Rear-facing safety seats still best protection for youngest passengers

Child in a rear-facing safety seat. (Photo courtesy National Highway Traffic Safety Administration)

COLLEGE STATION – Using rear-facing safety seats for small children in vehicles is still the “best and safest” practice for parents and other caregivers, according to a Texas A&M AgriLife Extension Service program manager based in College Station.

Bev Kellner said although a new rear-facing law passed by this year’s state legislature was vetoed, the best way to protect young children in vehicles remains keeping them in a rear-facing safety seat for as long as the child is within the weight and height limit of the seat.

“Although Texas does not yet have a law to keep children rear-facing, the facts support the use of properly installed rear-facing safety seats as the best way to provide protection for young children riding in motor vehicles,” Kellner said. “The American Academy of Pediatrics recommends keeping children rear-facing as long as possible to the maximum weight and height of the rear-facing convertible seat to provide the best crash protection.”

Rear-facing convertible seats support at least 40 pounds, with some rated up to 45 or 50 pounds, which could easily accommodate a child to age 3 or older.

“Experience shows it’s not the brand of seat purchased, but the direction the child faces that will save his or her life,” Kellner said. “The main reason is that the neck and spine of an infant or young child are not fully developed and need extra protection.”

She said a small child’s head is about 25% of their body length versus about 14% for an adult, so that extra weight needs strong neck and spine support during a crash, when the head can be violently snapped forward causing spinal injury.

“The rear-facing car seat supports the head, neck and spine of infants and toddlers, and distributes crash forces over the entire body rather than just at the harnesses,” she explained.  “The child in a rear-facing safety seat is the safest passenger in a vehicle.”

A booster seat used in conjunction with a lap-and-shoulder belt is a way to help keep older children safe while in the back seat. (Photo courtesy of the National Highway Traffic Safety Administration)

Kellner said sometimes parents and caretakers regard a child’s age as a “milestone” at which they can turn their child to face forward in a safety seat.

“A major reason parents turn their child forward-facing is that they are concerned that their child is unhappy and uncomfortable staying in a rear-facing position because their legs touch the back of the seat,” she said. But it’s important to note that children’s joints are not fully formed until they are older, so they remain very flexible and sitting cross-legged is not uncomfortable for them.”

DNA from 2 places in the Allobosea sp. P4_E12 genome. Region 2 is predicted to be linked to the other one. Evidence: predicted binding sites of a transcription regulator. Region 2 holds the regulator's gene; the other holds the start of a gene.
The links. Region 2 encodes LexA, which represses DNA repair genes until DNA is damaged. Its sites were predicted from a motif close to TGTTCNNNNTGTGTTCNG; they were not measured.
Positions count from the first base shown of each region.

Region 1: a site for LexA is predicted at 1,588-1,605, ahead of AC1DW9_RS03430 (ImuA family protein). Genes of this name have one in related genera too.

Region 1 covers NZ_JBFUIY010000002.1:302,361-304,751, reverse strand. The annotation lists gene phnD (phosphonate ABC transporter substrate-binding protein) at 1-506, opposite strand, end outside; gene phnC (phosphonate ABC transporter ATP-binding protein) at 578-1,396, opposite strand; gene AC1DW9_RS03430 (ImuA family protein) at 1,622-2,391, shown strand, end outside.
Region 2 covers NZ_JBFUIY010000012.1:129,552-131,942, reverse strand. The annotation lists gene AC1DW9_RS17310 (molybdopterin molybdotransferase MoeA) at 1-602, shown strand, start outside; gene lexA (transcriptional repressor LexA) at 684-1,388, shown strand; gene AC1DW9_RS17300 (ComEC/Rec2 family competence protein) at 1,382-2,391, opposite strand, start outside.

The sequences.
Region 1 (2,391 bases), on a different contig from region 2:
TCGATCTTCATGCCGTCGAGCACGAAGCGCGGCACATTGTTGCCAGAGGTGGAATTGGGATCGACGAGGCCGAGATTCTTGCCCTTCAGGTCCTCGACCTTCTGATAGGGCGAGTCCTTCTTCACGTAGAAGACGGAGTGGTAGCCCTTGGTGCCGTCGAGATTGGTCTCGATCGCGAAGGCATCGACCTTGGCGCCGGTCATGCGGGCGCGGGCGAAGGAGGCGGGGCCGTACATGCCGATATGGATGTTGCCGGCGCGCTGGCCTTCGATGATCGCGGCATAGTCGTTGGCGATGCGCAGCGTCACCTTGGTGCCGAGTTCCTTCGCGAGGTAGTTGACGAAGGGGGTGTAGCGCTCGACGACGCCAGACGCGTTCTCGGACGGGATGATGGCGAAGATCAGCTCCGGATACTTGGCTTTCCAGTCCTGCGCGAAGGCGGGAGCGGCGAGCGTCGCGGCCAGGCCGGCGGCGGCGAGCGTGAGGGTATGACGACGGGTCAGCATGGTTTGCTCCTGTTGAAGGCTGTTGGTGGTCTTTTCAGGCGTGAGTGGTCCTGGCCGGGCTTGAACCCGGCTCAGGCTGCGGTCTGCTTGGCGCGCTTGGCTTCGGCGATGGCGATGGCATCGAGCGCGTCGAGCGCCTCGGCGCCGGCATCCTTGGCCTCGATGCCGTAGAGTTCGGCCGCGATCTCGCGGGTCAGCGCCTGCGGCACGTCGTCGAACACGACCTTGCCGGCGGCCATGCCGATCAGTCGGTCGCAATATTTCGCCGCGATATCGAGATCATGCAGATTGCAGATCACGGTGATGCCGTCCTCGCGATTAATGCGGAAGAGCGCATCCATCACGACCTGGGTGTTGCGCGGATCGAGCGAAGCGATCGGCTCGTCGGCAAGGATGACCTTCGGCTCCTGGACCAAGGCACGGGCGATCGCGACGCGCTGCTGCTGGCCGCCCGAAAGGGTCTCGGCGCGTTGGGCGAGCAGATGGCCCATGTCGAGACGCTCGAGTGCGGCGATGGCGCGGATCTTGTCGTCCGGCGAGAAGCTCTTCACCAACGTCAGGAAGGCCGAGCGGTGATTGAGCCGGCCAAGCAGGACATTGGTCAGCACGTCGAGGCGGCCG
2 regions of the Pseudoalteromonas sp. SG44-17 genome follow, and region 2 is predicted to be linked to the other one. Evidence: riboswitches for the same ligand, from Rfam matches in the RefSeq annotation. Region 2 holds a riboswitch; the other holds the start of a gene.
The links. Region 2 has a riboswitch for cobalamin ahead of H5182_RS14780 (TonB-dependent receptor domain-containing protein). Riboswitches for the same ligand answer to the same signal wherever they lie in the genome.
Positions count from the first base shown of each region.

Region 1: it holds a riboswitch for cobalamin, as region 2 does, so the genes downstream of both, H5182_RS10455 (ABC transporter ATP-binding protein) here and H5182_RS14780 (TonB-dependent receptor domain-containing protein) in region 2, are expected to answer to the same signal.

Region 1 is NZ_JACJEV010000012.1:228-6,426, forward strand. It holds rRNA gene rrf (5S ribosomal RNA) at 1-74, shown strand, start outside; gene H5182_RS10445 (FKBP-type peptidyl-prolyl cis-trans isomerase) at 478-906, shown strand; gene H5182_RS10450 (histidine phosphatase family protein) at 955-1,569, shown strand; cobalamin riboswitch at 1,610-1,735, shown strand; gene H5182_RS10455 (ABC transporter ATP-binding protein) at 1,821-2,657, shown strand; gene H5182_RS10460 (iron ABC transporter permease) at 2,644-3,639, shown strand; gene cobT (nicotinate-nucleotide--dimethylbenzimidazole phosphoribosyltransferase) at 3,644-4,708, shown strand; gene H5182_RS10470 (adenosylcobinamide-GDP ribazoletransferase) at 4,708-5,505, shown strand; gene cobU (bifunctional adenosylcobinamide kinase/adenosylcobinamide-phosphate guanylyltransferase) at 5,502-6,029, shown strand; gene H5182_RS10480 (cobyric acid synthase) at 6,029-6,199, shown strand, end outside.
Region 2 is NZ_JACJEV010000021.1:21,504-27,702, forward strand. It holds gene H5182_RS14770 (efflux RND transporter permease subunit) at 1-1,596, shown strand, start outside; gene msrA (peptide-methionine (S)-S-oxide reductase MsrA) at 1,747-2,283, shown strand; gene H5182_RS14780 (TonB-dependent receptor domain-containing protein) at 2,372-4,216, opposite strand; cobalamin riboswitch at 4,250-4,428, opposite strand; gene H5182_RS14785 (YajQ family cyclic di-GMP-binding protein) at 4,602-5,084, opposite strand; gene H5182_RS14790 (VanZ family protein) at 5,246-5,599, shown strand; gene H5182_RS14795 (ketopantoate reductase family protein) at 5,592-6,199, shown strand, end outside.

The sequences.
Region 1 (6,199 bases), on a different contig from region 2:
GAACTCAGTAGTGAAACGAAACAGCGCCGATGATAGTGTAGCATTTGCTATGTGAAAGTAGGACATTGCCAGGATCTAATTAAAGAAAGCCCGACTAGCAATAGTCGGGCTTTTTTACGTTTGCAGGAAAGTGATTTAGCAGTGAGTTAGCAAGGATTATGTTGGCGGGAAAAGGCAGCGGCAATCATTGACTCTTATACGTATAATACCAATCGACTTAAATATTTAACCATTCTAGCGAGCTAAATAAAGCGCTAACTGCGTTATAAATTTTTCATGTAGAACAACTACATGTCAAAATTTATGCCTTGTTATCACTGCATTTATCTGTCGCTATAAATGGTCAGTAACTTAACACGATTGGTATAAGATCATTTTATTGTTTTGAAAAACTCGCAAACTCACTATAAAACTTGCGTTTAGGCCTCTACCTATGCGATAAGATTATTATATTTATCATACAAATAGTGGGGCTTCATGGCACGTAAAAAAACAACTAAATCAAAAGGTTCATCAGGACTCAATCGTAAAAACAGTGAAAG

Kellner said as children progress to the next step of a child safety seat they are actually being “demoted” in terms of the safety provided by that seat.

“The AAP recommends that parents not be too quick to transition children to the next step, but instead keep children in seats with harnesses as long as possible to the limit of the seat,” Kellner said. “Often, parents move a child to a booster seat too soon. Children should be at least 4 years old, at least 40 pounds and mature enough to sit still for the entire trip before being put in a booster seat.”

She said for a car seat to do its job correctly, it must be appropriate for a child’s age, size and developmental stage. It also must be adjusted to fit the child securely and be installed properly in each vehicle.

“Unfortunately, most car seats are not used correctly,” Kellner said. “The best way to make sure a child is protected is to have a free inspection by a certified child passenger safety technician in your area.”

She said the AgriLife Extension Passenger Safety Project urges all parents and caregivers to be sure that their child is riding in the correct seat and facing the right direction, with the harness and seat being used correctly.

An AgriLife Extension-sponsored car seat inspection in Fredericksburg. (Texas A&M AgriLife Extension Service photo)

“Car seat inspections are performed by nationally certified child passenger safety technicians,” Kellner said. “These technicians can provide hands-on advice and instruction to make sure your children are safe and riding in the proper seat for their age, weight, height and developmental stage.”

She said AgriLife Extension supports car seat inspections throughout the state. To find if there is a technician in the vicinity, search by city, county or zip code at http://buckleup.tamu.edu.

Kellner also noted children whose weight or height is above the forward-facing limit for their car seat should use a belt-positioning booster seat until the vehicle lap-and-shoulder seat belt fits properly. Typically, this happens between 8 and 12 years of age.

“When children are old enough and large enough to use the vehicle seat belt alone, they should always use lap-and-shoulder seat belts for optimal protection,” she said. “And all child passengers under age 13 should always ride securely restrained in the back seat, where they are the safest. This means every trip, every time.”

-30-

Writer: Paul Schattenberg, 210-859-5752, paschattenberg@ag.tamu.edu

Contact: Bev Kellner, 979-862-1782, bkellner@ag.tamu.edu

 

Print Friendly, PDF & Email